DigitalGlobe and GeoEye have received antitrust approval from the Justice Department to merge under the DigitalGlobe name, the satellite imaging companies announced today on their web sites.
The Justice Department's Antitrust Division confirmed the approval in a statement:
“The Division analyzed the potential competitive effects of DigitalGlobe’s proposed acquisition of GeoEye. Given DoD’s decision not to exercise its full-year option for GeoEye’s EnhancedView imagery contract, the Division focused on the merger’s potential effects on the commercial customers and concluded that the merger was not anticompetitive,” the agency said.
Earthquake damage to the National Cathedral in Port-au-Prince. Credit: GeoEye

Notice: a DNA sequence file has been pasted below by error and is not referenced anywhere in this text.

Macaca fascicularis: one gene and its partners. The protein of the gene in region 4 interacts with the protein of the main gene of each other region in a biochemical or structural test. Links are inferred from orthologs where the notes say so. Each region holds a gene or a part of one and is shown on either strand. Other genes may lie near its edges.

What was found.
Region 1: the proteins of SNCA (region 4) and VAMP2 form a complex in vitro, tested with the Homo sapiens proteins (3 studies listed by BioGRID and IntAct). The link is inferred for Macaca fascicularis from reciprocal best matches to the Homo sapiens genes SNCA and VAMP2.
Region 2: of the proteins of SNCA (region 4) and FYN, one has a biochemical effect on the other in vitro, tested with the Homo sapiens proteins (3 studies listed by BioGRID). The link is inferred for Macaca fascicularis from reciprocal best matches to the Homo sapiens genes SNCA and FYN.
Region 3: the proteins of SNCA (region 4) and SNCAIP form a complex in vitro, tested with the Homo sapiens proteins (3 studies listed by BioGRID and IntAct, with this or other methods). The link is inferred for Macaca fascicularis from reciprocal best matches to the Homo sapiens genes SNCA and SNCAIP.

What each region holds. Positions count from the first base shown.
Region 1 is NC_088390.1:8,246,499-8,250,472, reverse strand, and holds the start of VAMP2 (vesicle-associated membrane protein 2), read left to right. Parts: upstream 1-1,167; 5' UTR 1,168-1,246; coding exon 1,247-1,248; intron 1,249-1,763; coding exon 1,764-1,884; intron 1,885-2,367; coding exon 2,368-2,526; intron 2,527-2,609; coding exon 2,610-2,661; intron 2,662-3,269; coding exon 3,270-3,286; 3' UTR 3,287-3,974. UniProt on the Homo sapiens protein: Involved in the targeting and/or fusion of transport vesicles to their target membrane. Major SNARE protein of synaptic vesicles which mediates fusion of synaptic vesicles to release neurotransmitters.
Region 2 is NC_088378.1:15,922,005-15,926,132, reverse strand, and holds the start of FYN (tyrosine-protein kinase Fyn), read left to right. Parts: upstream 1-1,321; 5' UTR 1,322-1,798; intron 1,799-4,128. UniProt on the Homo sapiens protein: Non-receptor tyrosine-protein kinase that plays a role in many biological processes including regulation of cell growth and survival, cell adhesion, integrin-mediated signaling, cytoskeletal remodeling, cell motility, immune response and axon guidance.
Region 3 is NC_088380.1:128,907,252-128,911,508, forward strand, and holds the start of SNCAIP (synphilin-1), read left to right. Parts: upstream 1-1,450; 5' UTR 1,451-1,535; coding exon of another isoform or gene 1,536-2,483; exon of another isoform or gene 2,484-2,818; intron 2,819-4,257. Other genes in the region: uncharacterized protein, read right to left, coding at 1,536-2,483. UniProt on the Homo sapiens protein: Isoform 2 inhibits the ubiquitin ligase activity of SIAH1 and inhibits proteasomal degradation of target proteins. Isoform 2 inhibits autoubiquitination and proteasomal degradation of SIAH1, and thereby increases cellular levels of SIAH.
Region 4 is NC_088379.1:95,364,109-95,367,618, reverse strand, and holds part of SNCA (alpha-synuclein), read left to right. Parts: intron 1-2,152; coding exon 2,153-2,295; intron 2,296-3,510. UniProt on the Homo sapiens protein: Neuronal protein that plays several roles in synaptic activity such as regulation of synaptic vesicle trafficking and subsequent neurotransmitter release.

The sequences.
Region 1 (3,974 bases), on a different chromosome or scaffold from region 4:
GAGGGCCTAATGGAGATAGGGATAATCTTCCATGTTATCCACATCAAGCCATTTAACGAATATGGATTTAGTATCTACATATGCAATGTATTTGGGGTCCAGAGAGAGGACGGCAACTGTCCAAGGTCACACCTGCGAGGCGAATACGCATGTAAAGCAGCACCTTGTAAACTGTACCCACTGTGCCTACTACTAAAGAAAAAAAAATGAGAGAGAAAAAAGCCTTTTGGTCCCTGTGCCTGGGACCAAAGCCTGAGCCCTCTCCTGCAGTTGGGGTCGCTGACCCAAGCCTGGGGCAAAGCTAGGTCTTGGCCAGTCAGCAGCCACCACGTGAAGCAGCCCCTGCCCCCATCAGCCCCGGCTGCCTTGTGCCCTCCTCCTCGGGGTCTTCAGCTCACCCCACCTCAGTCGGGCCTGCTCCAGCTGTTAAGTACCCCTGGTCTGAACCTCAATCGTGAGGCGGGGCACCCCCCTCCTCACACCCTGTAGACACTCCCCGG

The companies expect to close the deal by Jan. 31.
The nod from the Justice Department's Antitrust Division all but seals the Longmont, Colo. Company’s purchase of its onetime rival GeoEye of Herndon, Va. The Federal Communications Commission and National Oceanic and Atmospheric Administration must also chime in, but the companies do not expect those agencies to stand in the way of the closing.
Justice approval was a potential hurdle because the combination would leave one commercial satellite company to sell imagery to Google and other mapping services, and to the National Geospatial-Intelligence Agency.
The merger dance, which will impact hundreds of GeoEye employees in the Washington, D.C., suburbs, was triggered earlier this year when the Obama administration announced it would scale back a 10-year imagery program called Enhanced View. The National Geospatial-Intelligence Agency was paying for imagery from the companies, and in GeoEye’s case, contributing funds for construction of the firm's next satellite. NGA announced earlier this year it would stop buying services from GeoEye as of Nov. 30, 2012 and keep a $70 million contribution to the new satellite.